To counter the impact of corporation tax increases, more generous tax treatment of company losses is to be introduced. It will be possible for companies to carry back losses of up to £2m for 3 years. This measure will have effect for company accounting periods ending in the period 1 April 2020 to 31 March 2022 and for tax years 2020/2021 and 2021/2022 for unincorporated businesses.

New ‘super deduction’ business tax relief

To help encourage further investment by business, a new ‘super deduction’ allowance will be offered for the next 2 years. Rather like a turbo charged annual investment allowance scheme but offering similar advantages to R&D tax credits, it will allow companies that invest in new equipment to claim 130% of the cost of investments.

VAT for hard-hit sectors

The 5% reduced rate of VAT for hospitality businesses is to be extended until 30 September 2021. After this, it will gradually rise to an interim rate of 12.5% for 6 months and then return to the standard 20% rate by April 2022.

New business recovery loan scheme

A new recovery loan scheme is being introduced to replace the Bounce Back and CBILS (Coronavirus Business Interruption Loan Scheme) with loans between £25,000 and £10m being available. As with the earlier loan support schemes, they will be 80% backed by the government.

Extension to business rates holiday

The current business rates holiday will be extended until 30 June 2021 for certain business sectors e.g. retail, personal care, travel and tourism, hospitality, and leisure. Thereafter, businesses will be eligible for a discount of up to two thirds of their normal rates, which will be assessed and tapered according to the level of hardship. This further reduced rate will operate for another 9 months from the end of June.

New initiatives

Help to Re-educate – free MBAs for business owners

One thing Rishi Sunak has made very clear throughout the pandemic is that the government is there to support ‘viable businesses. Linked to this has been an emphasis on the need for people to re-skill and adapt to the ways society has changed, with re-training and development being key. A new £520m policy unveiled today illustrates this, with so called 'MBA style' management training provided free of charge through top business schools for small businesses. The ‘Help to Grow’ online education scheme will also subsidise 50% of the cost of implementing new productivity-enhancing software.

Help to Re-open - Grants for businesses reopening after lockdown

A new £5bn restart grant scheme is launching for the retail and hospitality sector to help them to re-open after the long lockdown. Grants will be worth up to £18,000 per firm and aimed at the 700,000 or so businesses that were unable to offer some form of remote or online service, e.g. hotels, hair salons, gyms, and restaurants. The support will be tiered – retailers can get £6,000 for each premises, whereas hospitality and leisure businesses can apply for the full amount. It will be administered by local authorities and available from April. In addition, the contactless payment limit will be lifted from £45 to £100 to further help aid the retail sector.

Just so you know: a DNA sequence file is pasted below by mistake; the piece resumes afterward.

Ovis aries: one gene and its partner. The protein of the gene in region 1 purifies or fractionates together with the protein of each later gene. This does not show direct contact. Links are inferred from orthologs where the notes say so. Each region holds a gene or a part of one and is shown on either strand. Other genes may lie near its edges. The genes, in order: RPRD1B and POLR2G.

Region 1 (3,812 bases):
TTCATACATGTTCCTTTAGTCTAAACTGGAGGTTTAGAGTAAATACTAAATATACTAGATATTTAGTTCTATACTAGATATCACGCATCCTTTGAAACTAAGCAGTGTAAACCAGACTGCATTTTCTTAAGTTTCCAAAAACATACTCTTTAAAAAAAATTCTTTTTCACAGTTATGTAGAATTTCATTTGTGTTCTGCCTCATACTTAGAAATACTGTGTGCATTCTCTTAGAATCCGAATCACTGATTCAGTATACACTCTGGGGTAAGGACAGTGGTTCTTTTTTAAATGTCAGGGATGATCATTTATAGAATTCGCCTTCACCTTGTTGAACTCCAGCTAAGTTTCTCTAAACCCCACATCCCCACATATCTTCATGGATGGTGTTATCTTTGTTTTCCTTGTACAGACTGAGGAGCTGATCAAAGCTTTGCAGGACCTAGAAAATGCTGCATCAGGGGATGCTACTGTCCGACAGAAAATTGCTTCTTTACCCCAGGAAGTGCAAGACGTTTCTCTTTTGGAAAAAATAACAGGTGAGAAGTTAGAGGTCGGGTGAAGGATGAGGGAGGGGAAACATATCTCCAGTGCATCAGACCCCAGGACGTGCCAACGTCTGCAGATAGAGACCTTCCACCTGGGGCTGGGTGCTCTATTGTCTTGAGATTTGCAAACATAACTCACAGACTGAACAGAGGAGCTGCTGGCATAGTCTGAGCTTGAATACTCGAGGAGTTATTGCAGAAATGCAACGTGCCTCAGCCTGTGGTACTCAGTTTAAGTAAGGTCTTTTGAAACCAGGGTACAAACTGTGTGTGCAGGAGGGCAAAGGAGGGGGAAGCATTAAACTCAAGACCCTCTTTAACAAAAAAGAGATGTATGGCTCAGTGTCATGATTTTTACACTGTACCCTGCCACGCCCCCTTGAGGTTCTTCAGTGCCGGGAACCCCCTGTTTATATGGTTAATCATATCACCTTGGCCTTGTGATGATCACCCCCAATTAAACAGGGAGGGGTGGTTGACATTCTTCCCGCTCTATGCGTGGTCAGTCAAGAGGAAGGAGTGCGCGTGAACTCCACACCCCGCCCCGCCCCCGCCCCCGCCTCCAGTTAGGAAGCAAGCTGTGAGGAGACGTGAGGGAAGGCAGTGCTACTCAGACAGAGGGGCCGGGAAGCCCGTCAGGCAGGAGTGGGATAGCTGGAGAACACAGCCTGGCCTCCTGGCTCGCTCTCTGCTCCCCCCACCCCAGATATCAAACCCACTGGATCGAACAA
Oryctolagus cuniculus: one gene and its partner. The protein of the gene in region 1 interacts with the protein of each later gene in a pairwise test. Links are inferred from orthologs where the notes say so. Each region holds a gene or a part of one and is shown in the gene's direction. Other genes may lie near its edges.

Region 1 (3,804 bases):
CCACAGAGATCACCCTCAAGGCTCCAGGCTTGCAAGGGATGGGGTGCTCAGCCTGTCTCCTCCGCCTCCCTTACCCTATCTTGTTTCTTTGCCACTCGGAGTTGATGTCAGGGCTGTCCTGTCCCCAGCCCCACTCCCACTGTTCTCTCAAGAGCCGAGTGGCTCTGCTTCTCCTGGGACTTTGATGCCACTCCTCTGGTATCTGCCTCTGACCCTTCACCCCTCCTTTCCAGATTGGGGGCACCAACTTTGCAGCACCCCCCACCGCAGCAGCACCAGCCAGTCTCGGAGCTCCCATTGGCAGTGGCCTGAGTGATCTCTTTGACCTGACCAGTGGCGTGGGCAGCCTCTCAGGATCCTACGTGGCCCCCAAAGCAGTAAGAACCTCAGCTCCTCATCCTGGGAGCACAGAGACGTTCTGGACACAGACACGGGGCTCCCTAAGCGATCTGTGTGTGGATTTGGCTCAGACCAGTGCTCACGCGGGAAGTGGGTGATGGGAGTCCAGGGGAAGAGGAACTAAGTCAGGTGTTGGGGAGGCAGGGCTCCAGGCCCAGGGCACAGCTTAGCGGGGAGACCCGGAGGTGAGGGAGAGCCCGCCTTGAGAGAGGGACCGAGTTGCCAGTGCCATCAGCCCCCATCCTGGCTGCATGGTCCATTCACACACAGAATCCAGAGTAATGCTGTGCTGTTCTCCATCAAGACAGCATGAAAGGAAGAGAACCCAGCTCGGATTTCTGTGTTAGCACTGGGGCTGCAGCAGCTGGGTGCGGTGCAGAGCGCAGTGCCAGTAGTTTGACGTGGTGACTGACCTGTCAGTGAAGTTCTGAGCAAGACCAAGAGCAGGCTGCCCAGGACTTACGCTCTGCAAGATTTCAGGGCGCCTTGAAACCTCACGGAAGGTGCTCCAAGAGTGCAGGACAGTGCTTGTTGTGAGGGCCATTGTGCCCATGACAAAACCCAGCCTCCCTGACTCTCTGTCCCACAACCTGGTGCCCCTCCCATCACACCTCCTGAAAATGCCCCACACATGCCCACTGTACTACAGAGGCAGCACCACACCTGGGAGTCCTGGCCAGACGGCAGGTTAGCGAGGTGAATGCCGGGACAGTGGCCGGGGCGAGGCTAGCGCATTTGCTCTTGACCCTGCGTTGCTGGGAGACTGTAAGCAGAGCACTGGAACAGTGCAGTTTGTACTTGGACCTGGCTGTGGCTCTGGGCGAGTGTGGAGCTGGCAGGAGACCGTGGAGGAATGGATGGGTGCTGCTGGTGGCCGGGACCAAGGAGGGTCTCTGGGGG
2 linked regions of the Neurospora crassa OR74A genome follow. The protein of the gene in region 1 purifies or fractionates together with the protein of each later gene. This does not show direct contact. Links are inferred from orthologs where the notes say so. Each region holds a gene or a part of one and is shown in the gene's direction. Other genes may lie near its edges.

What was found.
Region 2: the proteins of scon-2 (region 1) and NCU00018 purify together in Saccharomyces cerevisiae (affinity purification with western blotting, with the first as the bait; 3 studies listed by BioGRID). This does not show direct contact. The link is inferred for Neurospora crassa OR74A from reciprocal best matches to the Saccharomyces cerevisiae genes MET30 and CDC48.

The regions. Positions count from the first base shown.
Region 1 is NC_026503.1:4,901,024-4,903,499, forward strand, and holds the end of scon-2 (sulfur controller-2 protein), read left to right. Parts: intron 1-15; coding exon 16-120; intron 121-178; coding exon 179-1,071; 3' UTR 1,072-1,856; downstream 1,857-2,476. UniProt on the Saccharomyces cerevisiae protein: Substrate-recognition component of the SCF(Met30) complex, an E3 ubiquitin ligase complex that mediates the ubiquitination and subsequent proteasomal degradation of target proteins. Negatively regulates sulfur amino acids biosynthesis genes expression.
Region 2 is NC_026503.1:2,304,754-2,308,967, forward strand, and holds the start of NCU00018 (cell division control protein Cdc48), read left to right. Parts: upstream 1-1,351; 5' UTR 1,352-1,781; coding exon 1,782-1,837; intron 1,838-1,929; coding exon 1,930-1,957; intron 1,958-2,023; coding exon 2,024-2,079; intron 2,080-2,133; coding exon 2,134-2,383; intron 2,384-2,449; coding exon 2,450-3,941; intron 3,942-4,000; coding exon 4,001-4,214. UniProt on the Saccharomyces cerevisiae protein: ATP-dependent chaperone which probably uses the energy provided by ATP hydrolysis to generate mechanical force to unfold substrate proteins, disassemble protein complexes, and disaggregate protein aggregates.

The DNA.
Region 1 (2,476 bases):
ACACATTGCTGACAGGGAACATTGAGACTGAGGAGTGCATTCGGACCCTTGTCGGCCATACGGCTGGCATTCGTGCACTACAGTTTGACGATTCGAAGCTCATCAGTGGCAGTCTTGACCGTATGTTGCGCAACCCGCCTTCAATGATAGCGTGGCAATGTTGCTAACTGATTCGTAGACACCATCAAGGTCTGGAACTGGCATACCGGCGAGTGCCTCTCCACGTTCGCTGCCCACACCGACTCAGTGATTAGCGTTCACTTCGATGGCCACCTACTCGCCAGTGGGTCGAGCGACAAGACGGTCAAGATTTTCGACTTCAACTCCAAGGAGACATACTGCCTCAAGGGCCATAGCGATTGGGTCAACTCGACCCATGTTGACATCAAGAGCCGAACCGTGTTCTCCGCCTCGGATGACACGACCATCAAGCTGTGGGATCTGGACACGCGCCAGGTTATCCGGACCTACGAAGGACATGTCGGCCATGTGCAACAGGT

Fast-track help for employers seeking elite workers

Now that Brexit is out of the way, a new elite visa is being launched to help employers to fast track the sourcing of essential high-skilled workers from overseas. This will be especially valuable to the technology sector and means employing researchers, engineers and scientists from outside the UK will become much easier.

Boost for traineeships and apprentices

A new £126m traineeship scheme will double the government subsidy available for apprentices and trainees to £3,000. This is for all new apprentice hires of any age. New "flexi-job" apprenticeships will allow apprentices to work with a number of different employers in one sector.

Help to Buy…a boozer

The Treasury has displayed a lot of creativity when it comes to launching economic policy and this last measure announced in the Budget is perhaps the most novel of all. Help to Buy a house might be gone but here’s its little brother. For everyone that has dreamed of owning a pub, that opportunity could be closer than you thought. The chancellor has promised a £150m pot to help communities save local pubs that are under threat of closure. The scheme will commence in the summer and will entitle community groups to bid for up to £250,000 of matched-funding to buy local pubs and then run them as community-owned businesses. Up to £1m will be available to community groups wanting to buy their local sports club and operate it in a similar way.

If you would like to discuss any of the measures announced in the Spring 2021 Budget today, to examine how they might impact your finances please email